New Poll for NPR says, be careful accepting conventional wisdom on The Affordable Care Act and 2014 being a Republican year

New Poll for NPR says, be careful accepting conventional wisdom on The Affordable Care Act and 2014 being a Republican year  

A new national poll of likely voters fielded by Greenberg Quinlan Rosner and designed by Democracy Corps and Resurgent Republic for National Public Radio shows the national congressional vote effectively tied, with Democrats ahead by 1 point, 44 percentto 43percent, among the 2014 likely electorate. In its analysis, Democracy Corps urges the political class to re-examine its assumptions about The Affordable Care Act and about this being a Republican year.  

The Republicans have bet heavily on Obamacare’s unpopularity, but that misreads the public’s views on the Affordable Care Act.  This is a base and turnout issue for Republicans but the public judgment is dynamic and moving and could come to haunt the Republicans.  When Democrats make the case for the very real benefits and the public thinks the Republicans really want to repeal the law, off-year voters notice.  With more than7.1 million successfully signing up through exchanges, voters could come to see the stakes.  That could impact turnout on the Democratic side.

Key Findings:

  • The Congressional vote is nowdead even(44 percent to 43 percent)among likely voters.  By 7 points, Republicans are more likely than Democrats to say they are certain to vote.
  • Democratic base groups (especially the Rising American Electorate of unmarried women, young people, and minorities) are not performing where they could be (both in turnout and support for Democrats) but that could move in the future. 
  • President Obama has a net negative approval with likely voters and low approval numbers among independents.  This is part of what is challenging, but in public polls, his approval has moved up from 42 percent to 44 percent and is at 46 percent in this poll.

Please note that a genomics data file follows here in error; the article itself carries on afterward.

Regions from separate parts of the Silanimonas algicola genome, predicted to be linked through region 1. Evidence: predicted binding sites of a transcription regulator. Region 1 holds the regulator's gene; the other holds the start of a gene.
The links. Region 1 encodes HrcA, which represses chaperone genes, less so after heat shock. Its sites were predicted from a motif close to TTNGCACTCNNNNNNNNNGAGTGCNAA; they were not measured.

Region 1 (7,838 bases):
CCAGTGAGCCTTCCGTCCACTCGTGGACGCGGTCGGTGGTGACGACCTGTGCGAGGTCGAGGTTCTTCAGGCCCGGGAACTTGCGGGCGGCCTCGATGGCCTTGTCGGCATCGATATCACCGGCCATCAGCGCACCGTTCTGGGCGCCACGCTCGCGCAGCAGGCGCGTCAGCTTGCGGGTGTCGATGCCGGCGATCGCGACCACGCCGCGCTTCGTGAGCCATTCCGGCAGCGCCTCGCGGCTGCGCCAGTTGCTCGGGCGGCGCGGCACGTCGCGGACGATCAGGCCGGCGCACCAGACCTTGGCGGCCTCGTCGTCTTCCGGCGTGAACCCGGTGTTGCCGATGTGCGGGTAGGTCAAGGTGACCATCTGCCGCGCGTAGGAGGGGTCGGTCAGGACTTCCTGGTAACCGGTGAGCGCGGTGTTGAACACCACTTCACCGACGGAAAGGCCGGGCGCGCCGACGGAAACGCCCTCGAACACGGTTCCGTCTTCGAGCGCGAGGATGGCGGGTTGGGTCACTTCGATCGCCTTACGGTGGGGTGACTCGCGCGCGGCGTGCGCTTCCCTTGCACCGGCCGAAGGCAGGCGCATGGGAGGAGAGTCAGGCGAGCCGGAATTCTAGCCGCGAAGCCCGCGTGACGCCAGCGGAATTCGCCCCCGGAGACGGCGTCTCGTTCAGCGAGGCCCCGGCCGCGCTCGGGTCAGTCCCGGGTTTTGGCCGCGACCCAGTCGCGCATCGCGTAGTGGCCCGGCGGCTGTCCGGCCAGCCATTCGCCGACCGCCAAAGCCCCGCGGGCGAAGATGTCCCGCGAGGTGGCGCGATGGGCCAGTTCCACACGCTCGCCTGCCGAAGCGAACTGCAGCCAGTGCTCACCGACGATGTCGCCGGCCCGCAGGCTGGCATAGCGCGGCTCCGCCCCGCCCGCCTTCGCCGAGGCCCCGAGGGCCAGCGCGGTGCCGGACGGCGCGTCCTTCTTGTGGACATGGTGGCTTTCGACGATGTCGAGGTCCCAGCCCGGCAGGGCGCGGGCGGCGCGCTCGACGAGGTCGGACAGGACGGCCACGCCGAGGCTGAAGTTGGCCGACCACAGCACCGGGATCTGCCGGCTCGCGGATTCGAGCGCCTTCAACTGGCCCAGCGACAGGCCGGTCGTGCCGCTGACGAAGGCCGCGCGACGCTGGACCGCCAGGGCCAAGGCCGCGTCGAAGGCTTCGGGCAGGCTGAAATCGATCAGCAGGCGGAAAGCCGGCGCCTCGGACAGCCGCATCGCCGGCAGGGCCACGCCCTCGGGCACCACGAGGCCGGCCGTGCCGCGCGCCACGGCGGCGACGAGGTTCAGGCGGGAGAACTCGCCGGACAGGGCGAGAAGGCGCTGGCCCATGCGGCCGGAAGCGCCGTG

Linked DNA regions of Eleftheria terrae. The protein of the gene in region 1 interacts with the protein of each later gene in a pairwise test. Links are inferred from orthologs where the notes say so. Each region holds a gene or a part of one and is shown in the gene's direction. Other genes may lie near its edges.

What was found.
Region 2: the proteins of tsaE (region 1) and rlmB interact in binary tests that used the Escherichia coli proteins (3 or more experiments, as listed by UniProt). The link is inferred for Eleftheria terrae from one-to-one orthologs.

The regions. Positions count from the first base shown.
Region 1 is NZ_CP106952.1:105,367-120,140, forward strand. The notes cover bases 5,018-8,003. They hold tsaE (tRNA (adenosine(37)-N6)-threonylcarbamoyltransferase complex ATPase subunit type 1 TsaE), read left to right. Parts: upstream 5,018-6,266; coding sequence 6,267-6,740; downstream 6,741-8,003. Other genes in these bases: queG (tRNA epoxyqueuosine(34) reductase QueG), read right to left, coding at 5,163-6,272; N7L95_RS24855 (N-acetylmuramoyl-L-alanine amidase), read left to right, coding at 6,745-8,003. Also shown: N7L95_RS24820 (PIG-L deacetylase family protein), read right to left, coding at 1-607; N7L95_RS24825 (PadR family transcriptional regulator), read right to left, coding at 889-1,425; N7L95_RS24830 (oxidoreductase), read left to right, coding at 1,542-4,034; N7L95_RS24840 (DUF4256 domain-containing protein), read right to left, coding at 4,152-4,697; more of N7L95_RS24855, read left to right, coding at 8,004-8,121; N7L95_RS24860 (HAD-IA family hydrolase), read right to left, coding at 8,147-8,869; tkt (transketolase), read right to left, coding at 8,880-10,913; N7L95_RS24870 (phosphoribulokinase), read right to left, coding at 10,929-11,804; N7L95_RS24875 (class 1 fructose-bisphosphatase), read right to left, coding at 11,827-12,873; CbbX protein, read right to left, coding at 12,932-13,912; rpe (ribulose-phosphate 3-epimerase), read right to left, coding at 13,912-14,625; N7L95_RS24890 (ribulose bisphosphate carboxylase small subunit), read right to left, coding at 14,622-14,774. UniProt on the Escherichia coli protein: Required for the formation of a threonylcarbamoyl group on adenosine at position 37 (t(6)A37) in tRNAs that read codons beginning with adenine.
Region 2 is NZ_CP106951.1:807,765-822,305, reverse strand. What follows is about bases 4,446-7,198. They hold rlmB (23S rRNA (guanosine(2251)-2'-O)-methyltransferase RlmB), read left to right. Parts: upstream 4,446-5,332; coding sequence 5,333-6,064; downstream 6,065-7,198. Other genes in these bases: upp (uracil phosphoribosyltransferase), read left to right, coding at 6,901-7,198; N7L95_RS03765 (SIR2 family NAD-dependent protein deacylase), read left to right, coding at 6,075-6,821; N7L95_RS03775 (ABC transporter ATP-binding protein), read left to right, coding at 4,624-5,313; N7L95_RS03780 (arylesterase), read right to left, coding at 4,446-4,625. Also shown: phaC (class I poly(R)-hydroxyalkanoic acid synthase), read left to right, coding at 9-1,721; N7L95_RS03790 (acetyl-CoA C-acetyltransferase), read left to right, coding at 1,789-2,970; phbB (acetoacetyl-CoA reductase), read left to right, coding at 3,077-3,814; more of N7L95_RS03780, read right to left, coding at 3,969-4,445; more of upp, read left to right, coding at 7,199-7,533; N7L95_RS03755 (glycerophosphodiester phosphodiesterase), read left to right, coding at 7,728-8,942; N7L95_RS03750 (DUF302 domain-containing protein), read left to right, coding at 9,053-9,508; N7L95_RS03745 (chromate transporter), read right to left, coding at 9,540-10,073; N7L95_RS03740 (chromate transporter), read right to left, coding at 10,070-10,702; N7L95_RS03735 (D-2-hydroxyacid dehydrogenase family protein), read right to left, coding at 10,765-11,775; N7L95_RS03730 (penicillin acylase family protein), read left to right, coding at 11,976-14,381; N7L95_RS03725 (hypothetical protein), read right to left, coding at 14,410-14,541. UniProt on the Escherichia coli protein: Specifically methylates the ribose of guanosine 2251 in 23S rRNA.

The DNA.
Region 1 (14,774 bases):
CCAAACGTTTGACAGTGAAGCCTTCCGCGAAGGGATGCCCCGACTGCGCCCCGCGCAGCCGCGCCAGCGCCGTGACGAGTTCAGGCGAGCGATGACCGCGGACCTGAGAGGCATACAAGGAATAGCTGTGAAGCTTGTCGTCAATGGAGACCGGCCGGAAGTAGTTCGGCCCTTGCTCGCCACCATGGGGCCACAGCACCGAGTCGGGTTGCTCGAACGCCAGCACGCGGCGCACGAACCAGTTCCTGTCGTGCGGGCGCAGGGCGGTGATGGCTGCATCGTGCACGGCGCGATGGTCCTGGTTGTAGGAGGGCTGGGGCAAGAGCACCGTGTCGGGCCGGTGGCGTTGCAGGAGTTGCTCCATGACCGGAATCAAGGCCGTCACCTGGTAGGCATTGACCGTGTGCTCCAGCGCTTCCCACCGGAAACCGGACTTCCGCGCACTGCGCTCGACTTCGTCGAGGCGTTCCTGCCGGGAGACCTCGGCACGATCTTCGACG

• The Republican Party and Republican Congress brands remain toxic.  Nearly three quarters (72 percent) of likely voters disapprove of the Republican House, half (48 percent) do so strongly.  Just a quarter (24 percent) approve. The Republican House now has a net negative -48 approval.
  • This poll finds that there has been a misreading of public opinion on the Affordable Care Act.  Among likely voters who say they oppose the law, 7 percent do so because it does not go far enough—this is especially concentrated among minorities.  Only about 45 percent of the electorate is really opposed because it represents big government. 
  • As a result, when the debate is between implementing or repealing the ACA, the intensity shifts towards implementing the law, so it is possible that Democrats will be able to turn the debate.
  • In this poll, we tested the best Republican argument on healthcare, written by Resurgent Republic, against a Democratic message which says the law needs fixes but makes critical changes.  Democrats win this debate by 5 points and with an advantage on intensity.  This should lead Democrats to rethink.
  • The Rising American Electorate favor Democrats’ message in this debate by 22 points, and do so with real intensity (half say they strongly favor this message over the Republican alternative). 
  • Over the coming week, we will be releasing more material with Women’s Voices Women Vote Action Fund about the role of the RAE and unmarried women in this election and the important messages and policies that move both turnout and performance among these groups.
54 percent support ACA

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